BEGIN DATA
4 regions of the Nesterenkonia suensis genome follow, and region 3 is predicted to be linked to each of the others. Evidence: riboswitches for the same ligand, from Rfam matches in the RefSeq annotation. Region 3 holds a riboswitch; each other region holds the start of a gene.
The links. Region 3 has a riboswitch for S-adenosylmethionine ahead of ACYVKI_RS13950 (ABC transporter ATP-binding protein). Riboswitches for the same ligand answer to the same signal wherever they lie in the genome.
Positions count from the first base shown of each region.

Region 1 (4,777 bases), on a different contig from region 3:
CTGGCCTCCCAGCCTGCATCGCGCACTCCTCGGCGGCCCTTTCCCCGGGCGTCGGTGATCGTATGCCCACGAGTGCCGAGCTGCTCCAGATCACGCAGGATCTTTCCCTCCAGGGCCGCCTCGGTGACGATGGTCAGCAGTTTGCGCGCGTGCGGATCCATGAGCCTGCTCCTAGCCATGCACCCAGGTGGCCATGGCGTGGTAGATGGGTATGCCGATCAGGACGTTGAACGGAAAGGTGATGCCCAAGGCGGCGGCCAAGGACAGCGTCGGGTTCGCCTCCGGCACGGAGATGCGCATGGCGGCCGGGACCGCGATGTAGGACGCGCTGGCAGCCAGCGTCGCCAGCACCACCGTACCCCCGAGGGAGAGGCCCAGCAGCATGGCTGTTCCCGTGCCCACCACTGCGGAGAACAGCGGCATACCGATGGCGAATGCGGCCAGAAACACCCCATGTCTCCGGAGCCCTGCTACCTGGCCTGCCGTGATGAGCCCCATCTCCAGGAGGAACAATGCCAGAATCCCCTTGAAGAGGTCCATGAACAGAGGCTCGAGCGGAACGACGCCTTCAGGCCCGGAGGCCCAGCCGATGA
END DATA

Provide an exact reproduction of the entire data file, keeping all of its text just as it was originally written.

4 regions of the Nesterenkonia suensis genome follow, and region 3 is predicted to be linked to each of the others. Evidence: riboswitches for the same ligand, from Rfam matches in the RefSeq annotation. Region 3 holds a riboswitch; each other region holds the start of a gene.
The links. Region 3 has a riboswitch for S-adenosylmethionine ahead of ACYVKI_RS13950 (ABC transporter ATP-binding protein). Riboswitches for the same ligand answer to the same signal wherever they lie in the genome.
Positions count from the first base shown of each region.

Region 1 (4,777 bases), on a different contig from region 3:
CTGGCCTCCCAGCCTGCATCGCGCACTCCTCGGCGGCCCTTTCCCCGGGCGTCGGTGATCGTATGCCCACGAGTGCCGAGCTGCTCCAGATCACGCAGGATCTTTCCCTCCAGGGCCGCCTCGGTGACGATGGTCAGCAGTTTGCGCGCGTGCGGATCCATGAGCCTGCTCCTAGCCATGCACCCAGGTGGCCATGGCGTGGTAGATGGGTATGCCGATCAGGACGTTGAACGGAAAGGTGATGCCCAAGGCGGCGGCCAAGGACAGCGTCGGGTTCGCCTCCGGCACGGAGATGCGCATGGCGGCCGGGACCGCGATGTAGGACGCGCTGGCAGCCAGCGTCGCCAGCACCACCGTACCCCCGAGGGAGAGGCCCAGCAGCATGGCTGTTCCCGTGCCCACCACTGCGGAGAACAGCGGCATACCGATGGCGAATGCGGCCAGAAACACCCCATGTCTCCGGAGCCCTGCTACCTGGCCTGCCGTGATGAGCCCCATCTCCAGGAGGAACAATGCCAGAATCCCCTTGAAGAGGTCCATGAACAGAGGCTCGAGCGGAACGACGCCTTCAGGCCCGGAGGCCCAGCCGATGA